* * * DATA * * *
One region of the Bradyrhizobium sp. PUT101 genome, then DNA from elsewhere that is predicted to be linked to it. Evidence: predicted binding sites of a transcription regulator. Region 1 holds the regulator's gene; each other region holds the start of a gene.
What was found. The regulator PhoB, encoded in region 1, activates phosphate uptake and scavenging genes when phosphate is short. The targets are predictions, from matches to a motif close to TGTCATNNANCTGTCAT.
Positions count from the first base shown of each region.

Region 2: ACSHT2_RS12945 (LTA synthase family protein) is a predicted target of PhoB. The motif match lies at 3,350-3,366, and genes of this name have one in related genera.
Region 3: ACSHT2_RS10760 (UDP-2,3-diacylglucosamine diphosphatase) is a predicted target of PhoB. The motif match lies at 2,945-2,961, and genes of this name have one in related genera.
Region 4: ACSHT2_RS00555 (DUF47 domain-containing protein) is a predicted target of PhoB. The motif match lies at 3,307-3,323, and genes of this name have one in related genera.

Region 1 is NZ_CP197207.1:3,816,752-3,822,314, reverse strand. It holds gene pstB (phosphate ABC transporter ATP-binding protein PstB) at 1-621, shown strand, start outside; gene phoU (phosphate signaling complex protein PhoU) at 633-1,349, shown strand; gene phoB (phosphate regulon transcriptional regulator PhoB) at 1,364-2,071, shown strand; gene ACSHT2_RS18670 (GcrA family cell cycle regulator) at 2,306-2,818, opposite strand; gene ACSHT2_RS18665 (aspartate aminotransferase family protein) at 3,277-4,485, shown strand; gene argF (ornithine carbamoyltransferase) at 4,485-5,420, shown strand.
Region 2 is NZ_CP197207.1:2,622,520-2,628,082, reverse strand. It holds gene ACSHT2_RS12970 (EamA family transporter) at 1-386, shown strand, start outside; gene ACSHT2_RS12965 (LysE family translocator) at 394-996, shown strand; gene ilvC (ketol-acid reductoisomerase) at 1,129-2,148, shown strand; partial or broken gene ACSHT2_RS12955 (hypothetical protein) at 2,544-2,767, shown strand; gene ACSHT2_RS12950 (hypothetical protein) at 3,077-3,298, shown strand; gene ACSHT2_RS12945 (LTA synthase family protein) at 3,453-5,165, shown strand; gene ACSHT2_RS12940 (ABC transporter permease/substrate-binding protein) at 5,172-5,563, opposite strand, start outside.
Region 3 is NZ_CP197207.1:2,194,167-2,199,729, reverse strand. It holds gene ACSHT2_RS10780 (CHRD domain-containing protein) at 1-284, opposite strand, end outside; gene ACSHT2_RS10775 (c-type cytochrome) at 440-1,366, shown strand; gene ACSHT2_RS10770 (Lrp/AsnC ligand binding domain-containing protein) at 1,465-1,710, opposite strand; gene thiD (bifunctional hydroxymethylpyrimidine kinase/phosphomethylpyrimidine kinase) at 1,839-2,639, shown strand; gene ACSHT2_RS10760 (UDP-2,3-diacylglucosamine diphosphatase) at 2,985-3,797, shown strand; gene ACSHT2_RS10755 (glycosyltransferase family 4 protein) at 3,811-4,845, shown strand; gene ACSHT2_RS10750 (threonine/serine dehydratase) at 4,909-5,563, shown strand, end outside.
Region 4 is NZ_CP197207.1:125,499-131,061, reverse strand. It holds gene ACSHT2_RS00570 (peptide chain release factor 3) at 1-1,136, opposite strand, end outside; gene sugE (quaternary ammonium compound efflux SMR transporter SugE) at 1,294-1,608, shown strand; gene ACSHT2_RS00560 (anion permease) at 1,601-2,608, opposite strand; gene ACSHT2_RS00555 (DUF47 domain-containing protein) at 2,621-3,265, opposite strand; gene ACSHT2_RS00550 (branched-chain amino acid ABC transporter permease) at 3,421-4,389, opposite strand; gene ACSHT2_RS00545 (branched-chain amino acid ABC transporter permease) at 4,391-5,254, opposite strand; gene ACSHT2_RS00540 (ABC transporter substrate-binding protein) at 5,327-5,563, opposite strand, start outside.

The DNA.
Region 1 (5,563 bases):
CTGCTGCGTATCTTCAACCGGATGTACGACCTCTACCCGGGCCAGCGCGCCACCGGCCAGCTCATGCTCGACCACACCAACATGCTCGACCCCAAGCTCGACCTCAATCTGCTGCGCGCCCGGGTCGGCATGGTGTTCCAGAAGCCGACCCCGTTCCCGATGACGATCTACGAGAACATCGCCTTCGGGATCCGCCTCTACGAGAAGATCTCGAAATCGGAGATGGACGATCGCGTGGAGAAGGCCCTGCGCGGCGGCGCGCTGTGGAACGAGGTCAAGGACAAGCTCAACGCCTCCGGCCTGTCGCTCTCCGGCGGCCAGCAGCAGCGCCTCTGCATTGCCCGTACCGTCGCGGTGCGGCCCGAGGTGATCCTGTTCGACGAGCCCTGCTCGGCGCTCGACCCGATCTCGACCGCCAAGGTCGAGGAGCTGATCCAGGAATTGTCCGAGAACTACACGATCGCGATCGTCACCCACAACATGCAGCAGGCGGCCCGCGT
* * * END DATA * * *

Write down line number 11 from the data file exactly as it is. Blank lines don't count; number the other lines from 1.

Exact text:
The DNA.